Virender Sehwag (L) and Chris Gayle © Getty Images
Virender Sehwag (L) and Chris Gayle © Getty Images

 

By Akash Kaware

 

On two successive days last week, we saw two highly entertaining and violent innings from two of the most destructive batsmen in the game. The scorecards might show that Delhi Daredevils beat the Deccan Chargers and Royal Challengers Bangalore hammered Kings XI Punjab, but in reality, Virender Sehwag and Chris Gayle single-handedly floored their opponents. These two have been destroying attacks and making bowlers look for alternative careers for a long time, but the other common feature of their batsmanship is their disregard for convention. Their success, not just in Twenty20 but across more testing formats of the game, makes one wonder whether technique is over-rated.

 

There is an age-old cricket story of a coach admonishing his student who had just crashed the ball to the cover boundary without moving his feet. “Look where your feet is, son!” yelled the coach.

 

The boy coolly replied, “Yeah coach, but look where the ball is!”

 

I have been hearing the story since long before Sehwag and Gayle started making their mark on the international scene, but it could very well have been about them.

 

Then both batsmen started their playing days, they might have started by shredding the MCC coaching manual. While coaches around the world tell young kids to get behind the line of the ball, these two marauders get away from the line of the ball to create room outside off-stump where none exists. Coaches are at pains to make their wards to learn to get to the pitch of the ball, but these blokes smoke balls to the boundary without bothering with trifles like footwork.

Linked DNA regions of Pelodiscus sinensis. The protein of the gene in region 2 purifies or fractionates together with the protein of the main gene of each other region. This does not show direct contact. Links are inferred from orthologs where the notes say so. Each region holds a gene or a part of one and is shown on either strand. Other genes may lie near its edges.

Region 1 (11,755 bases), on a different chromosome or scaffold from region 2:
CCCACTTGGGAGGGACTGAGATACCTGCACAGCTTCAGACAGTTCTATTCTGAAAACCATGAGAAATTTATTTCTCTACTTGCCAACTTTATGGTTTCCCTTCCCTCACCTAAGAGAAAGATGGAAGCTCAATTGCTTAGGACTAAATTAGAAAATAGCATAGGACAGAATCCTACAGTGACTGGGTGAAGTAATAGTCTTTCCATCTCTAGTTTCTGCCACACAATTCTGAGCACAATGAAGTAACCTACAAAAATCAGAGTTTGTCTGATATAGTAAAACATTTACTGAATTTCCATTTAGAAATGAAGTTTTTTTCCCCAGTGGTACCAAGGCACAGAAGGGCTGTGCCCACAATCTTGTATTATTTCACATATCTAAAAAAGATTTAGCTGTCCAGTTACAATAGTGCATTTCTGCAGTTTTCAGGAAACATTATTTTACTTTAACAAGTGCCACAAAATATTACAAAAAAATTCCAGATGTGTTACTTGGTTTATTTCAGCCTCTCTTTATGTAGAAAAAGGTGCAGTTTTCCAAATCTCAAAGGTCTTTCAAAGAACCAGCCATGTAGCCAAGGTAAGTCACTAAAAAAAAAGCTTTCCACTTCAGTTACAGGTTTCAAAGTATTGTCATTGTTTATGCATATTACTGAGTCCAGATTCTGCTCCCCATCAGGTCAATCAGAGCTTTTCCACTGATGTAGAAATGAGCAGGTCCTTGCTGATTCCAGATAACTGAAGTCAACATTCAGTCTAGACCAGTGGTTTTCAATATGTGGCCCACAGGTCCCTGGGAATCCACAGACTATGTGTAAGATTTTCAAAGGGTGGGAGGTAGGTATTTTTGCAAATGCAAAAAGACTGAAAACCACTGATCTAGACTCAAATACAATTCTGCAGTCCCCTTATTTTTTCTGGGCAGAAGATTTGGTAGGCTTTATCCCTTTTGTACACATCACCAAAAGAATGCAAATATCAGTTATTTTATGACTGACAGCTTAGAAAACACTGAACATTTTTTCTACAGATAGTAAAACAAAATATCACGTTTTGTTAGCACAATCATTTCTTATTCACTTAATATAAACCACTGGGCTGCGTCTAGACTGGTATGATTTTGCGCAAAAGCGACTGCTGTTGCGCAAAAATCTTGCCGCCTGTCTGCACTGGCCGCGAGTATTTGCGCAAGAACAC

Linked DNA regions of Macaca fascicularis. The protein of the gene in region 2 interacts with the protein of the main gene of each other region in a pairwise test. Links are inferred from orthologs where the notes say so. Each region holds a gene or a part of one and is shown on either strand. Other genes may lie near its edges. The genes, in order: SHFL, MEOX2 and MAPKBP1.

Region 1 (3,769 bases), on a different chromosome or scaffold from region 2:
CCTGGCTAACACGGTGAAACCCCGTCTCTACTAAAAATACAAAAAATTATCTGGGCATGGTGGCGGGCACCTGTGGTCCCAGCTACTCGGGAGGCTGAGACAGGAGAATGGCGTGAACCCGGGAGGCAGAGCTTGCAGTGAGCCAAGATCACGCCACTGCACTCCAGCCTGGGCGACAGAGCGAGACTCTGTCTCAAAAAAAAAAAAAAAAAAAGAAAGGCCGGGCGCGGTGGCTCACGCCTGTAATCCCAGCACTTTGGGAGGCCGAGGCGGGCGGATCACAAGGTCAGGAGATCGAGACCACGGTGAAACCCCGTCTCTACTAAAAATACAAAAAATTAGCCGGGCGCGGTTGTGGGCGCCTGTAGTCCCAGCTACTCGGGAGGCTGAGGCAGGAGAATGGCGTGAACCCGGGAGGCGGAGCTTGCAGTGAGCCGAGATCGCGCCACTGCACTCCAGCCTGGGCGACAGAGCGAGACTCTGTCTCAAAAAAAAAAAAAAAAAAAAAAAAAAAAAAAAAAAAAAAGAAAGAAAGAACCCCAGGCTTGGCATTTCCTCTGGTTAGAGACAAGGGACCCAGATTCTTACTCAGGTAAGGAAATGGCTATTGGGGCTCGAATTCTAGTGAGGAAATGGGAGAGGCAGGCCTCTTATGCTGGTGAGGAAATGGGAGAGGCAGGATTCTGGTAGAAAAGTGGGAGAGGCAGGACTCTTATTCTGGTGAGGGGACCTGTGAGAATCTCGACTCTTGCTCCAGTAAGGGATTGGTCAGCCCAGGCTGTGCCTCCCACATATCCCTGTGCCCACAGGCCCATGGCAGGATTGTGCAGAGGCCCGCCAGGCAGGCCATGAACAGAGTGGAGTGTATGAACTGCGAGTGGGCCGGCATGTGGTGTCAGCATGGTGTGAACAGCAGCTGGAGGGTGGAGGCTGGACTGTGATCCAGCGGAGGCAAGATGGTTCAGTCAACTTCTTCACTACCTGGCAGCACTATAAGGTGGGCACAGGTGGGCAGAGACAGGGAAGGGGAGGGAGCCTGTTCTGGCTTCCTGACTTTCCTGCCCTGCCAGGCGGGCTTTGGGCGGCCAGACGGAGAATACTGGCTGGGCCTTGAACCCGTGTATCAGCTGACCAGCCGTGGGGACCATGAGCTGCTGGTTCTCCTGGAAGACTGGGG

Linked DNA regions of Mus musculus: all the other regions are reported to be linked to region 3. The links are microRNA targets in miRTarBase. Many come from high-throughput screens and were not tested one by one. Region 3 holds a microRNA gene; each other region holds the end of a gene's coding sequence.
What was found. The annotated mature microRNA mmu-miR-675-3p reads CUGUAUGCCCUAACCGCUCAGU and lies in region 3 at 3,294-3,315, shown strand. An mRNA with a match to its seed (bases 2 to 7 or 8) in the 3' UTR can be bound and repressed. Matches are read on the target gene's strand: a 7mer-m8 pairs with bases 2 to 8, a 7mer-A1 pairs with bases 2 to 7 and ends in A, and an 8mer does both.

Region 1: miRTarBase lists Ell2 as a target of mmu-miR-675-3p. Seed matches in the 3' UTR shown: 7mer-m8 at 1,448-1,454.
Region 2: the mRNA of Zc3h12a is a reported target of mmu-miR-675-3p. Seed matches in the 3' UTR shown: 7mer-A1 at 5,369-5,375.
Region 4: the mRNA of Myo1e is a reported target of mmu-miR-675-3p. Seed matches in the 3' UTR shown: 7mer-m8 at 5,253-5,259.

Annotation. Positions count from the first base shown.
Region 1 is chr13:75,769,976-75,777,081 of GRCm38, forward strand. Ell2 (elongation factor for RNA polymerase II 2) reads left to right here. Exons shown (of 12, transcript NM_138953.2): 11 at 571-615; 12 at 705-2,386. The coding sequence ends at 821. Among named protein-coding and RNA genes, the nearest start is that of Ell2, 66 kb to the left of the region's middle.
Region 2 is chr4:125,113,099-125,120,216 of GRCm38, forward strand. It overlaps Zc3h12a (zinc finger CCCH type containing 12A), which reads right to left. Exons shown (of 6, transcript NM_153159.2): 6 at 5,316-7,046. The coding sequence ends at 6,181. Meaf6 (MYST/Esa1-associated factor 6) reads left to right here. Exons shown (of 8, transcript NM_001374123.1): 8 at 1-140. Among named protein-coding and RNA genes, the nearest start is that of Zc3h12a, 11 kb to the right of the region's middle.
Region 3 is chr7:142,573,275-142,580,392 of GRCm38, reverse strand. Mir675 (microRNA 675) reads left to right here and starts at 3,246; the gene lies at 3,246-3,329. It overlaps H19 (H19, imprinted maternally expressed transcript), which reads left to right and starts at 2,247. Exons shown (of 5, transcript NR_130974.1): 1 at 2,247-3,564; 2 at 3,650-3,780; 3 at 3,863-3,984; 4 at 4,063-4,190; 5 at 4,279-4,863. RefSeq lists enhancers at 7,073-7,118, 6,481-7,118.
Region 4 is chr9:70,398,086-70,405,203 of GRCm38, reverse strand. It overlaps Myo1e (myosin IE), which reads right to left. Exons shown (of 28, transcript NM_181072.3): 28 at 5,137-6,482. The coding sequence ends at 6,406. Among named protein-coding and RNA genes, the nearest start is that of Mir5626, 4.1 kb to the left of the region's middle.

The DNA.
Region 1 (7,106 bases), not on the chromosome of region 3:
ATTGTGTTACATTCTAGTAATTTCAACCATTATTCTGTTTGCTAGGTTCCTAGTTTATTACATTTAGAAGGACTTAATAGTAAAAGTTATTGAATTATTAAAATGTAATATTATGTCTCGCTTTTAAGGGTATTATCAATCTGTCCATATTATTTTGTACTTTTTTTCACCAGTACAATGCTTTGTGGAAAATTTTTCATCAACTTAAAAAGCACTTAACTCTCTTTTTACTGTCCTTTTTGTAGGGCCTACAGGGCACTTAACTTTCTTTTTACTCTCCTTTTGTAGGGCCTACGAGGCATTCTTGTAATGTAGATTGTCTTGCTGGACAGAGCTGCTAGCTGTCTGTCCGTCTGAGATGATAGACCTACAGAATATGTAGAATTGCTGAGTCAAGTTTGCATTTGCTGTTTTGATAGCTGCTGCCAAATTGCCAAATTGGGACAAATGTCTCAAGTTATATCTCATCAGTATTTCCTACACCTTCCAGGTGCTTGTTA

Of course, majority of the pitches they play on these days and the quality of the attacks they plunder enable them to get away with some chinks in their techniques. But both Sehwag and Gayle have succeeded in enough variety of conditions to prove that they are much more than flat-track bullies.

 

Sehwag’s very first Test century, on debut no less, came on a Bloemfontein green top against a pace attack comprising Shaun Pollock, Nantie Hayward, Makhaya Ntini, Lance Klusener and Jacques Kallis. He has racked up many more centuries, but among those that came in difficult conditions include a 106 in his first series as opener at Nottingham, an astonishing 195 on the first day of the Boxing Day Test in Melbourne in 2003, a restrained (by his standards) 151 at Adelaide in 2008 to save the game and possibly his best innings, an unbeaten 201 out of a team total of 329 against Sri Lanka at Galle, when the rest of the Indian batting line-up had no answer to the wiles of Muttiah Muralitharan and Ajantha Mendis. Even in one-dayers, his centuries include two magnificent tons on prodigiously seaming tracks of New Zealand in 2002-03 when the rest of the batsmen could hardly put bat to ball. Not to mention, he is one of the only four batsmen in the history of the game to make two triple centuries in Tests (in addition to a 293).